CLEI-Land-Mark-Cases

Report
Landmark School Cases
Instructor
Terminal Objective
Upon completion of this module, the
participant will be able to identify and
understand the landmark United States
Supreme Court cases involving schools and
students.
Enabling Objectives
 Identify and understand the following United
States Supreme Court Cases:
 Engel v. Vitale (1962)
 Tinker v. Des Moines Independent Community School
District (1969)
 Goss v. Lopez (1975)
 Hazelwood v. Kuhlmeier (1983)
 New Jersey v. T.L.O. (1985)
 Bethel School District # 43 v. Fraser (1987)
 Santa Fe Ind. Sch. Dist. v. Doe (2000)
 Board of Education v. Earls (2002)
 Zelma v. Simmons-Harris (2002)
In CLEB (Basic), you received a
comprehensive review of the most common
legal issues that school based law
enforcement encounter.
Today we’ll review some landmark Supreme
Court cases involving schools and students
that you may or may not have heard of
before.
Engel v. Vitale (1962)
In the New York system, each day began
with a nondenominational prayer:
Almighty God, we acknowledge our dependence
upon Thee, and we beg Thy blessings upon us,
our parents, our teachers and our country.
Amen.
From what you remember from Campus
Law Enforcement (Basic), why might
someone bring suit over this action?
Establishment Clause
A group of several families brought suit, saying
that the prayer violated the Establishment
Clause of the First Amendment.
The Supreme Court agreed and ruled that
government-written prayers are not to be
recited in public schools and were an
unconstitutional violation of the Establishment
Clause.
Tinker v. Des Moines Independent
Community School District (1969)
In December 1965, John Tinker (15), Mary
Beth Tinker (13) and their friend Christopher
Eckhardt (16) decided to wear black
armbands to school in protest of the Vietnam
War.
Mary and John Tinker
Tinker v. Des Moines
Following the students’ suspension, the
parents filed suit.
The Supreme Court held that the First
Amendment applied to public schools, and
that administrators would have to
demonstrate constitutionally valid reasons
for any specific regulation of speech in the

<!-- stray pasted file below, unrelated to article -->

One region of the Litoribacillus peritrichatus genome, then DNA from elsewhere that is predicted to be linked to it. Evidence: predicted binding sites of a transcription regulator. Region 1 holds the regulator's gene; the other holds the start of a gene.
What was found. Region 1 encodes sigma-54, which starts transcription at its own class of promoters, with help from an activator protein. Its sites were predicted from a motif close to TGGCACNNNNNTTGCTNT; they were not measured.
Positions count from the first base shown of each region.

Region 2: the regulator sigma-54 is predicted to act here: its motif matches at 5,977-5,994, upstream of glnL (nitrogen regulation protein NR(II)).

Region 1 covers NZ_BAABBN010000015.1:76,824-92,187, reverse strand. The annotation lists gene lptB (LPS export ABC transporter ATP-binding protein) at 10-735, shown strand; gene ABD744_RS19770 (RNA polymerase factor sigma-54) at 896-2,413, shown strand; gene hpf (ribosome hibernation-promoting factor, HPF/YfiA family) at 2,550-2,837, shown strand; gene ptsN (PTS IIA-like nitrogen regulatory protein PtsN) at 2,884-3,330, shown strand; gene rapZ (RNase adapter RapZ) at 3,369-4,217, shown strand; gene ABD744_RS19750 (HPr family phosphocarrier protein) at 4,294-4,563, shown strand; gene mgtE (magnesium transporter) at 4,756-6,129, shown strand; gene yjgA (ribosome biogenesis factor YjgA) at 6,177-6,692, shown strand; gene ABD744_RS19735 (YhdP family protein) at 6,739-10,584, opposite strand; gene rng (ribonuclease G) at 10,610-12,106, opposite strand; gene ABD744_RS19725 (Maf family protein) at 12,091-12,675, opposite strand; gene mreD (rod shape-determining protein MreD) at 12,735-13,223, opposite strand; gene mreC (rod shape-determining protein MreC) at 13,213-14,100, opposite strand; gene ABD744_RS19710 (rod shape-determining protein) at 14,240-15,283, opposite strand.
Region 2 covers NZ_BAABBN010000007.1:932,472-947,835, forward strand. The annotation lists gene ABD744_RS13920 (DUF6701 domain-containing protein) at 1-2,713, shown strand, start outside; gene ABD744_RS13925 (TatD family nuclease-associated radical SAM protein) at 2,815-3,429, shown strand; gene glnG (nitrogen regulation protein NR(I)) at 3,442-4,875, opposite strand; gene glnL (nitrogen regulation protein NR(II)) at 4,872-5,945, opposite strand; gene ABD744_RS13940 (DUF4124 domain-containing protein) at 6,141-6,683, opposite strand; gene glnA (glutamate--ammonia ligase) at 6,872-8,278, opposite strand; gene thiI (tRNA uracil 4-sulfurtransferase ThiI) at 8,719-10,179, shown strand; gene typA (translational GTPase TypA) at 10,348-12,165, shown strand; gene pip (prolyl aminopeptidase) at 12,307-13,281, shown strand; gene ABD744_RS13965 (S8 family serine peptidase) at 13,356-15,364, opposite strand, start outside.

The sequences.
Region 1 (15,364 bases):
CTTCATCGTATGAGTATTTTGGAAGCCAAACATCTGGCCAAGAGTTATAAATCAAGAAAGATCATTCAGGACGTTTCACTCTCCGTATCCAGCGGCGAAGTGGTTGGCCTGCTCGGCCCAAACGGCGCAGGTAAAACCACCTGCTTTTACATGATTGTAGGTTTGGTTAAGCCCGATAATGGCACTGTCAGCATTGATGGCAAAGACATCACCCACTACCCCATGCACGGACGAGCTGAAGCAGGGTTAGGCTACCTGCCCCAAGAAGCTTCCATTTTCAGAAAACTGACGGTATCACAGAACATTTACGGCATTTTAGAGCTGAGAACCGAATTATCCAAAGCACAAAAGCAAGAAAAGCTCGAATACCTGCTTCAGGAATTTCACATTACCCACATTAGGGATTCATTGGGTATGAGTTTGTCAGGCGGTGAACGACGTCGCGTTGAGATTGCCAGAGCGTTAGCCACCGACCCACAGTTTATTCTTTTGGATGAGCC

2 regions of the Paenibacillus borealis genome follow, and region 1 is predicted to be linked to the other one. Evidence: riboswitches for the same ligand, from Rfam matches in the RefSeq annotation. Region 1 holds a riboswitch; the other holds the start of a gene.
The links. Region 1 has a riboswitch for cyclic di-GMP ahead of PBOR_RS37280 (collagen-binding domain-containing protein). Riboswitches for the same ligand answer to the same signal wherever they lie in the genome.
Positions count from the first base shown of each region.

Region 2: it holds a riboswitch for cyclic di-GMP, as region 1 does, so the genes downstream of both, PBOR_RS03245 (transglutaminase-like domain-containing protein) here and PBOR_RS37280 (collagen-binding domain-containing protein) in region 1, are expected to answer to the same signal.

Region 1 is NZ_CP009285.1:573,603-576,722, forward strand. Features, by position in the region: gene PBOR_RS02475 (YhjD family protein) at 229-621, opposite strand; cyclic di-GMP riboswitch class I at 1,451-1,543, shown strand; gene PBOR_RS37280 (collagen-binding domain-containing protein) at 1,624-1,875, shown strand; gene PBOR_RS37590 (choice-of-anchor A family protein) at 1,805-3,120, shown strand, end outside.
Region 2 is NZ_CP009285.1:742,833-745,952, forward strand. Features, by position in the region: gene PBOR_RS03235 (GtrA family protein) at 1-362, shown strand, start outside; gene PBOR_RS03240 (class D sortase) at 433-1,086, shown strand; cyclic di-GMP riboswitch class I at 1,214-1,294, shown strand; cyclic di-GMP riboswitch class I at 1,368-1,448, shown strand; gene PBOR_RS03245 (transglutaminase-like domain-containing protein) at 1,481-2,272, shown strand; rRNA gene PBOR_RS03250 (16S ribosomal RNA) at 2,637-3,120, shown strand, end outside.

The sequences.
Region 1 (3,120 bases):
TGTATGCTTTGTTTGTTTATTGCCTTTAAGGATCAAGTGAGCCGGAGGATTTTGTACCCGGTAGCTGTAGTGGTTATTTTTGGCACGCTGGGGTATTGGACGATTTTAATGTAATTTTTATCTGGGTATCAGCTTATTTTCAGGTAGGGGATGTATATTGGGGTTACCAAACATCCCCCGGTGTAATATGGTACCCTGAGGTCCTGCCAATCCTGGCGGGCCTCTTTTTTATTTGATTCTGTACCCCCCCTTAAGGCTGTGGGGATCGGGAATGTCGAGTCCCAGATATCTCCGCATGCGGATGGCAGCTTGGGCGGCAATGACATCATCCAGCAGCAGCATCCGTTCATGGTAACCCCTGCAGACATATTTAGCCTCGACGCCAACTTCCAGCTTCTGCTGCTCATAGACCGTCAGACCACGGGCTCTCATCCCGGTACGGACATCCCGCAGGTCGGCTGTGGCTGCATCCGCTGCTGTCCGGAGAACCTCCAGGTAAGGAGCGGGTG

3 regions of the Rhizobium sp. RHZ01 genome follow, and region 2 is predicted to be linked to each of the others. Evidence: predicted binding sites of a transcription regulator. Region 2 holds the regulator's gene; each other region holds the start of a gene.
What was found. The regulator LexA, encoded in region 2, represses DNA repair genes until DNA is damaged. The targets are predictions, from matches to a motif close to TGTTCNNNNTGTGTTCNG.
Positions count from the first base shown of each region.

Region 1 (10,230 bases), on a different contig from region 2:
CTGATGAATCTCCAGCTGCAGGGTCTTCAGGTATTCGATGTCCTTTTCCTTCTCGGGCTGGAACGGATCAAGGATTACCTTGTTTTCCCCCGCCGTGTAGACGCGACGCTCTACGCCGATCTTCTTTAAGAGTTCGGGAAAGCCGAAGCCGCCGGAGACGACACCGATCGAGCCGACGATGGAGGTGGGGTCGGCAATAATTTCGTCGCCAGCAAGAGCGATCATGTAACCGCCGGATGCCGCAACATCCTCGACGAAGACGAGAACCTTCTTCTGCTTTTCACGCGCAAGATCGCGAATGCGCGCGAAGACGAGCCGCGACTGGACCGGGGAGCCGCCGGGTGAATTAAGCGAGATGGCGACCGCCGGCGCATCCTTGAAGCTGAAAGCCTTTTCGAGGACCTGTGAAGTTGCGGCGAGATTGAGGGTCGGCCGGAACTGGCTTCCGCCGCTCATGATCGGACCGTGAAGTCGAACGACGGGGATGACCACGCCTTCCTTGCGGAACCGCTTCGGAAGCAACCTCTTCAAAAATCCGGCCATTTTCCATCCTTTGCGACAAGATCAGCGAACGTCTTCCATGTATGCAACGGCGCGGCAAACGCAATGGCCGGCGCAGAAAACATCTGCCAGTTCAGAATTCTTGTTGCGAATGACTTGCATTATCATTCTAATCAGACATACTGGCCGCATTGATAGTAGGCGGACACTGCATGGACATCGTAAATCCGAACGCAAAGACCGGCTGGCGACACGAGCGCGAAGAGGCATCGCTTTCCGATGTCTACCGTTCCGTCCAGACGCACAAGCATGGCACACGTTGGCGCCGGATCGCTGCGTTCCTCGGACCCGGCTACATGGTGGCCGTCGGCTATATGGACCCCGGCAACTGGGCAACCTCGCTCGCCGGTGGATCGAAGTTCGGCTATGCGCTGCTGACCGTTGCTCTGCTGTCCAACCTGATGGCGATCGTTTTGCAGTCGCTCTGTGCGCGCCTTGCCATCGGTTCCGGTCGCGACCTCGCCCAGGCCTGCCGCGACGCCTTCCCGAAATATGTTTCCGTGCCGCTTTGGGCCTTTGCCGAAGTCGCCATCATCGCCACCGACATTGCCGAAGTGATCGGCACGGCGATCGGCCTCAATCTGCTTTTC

classroom.
Famous Quote from Tinker
"It can hardly be argued that either students
or teachers shed their constitutional rights to
freedom of speech or expression at the
schoolhouse gate."
Goss v. Lopez (1975)
Nine students were suspended for 10 days
for destroying school property and disrupting
the learning environment.
Ohio law allowed the principal to suspend a
student for 10 days, but required that the
student and parents be notified of the action
24 hours before and be given a reason.
Goss v. Lopez
If the student was expelled, he could appeal
to the Board of Education – but there was no
such mechanism for suspended students.
The Supreme Court held that the state
violated the 14th Amendment’s guarantee of
due process by removing the hearing
process for suspensions.
Hazelwood v. Kuhlmeier (1983)
A high school paper was published as part
of a journalism class, and the cost was paid
for by the district. The principal reviewed the
paper prior to publishing. The paper in
question contained articles about teenage
pregnancy and divorce, and he was
concerned that all identities were not
completely protected. He eliminated those
stories from the paper.
Hazelwood v. Kuhlmeier
Several students brought their school to
court, arguing that the school went against
their First Amendment freedom of speech
and press by censoring the article.
What do you think the Supreme Court
decided in this case?
Hazelwood v. Kuhlmeier
The Supreme Court said no – a public
school need not affirmatively sponsor
speech that conflicts with its legitimate
pedagogical goals. The school-financed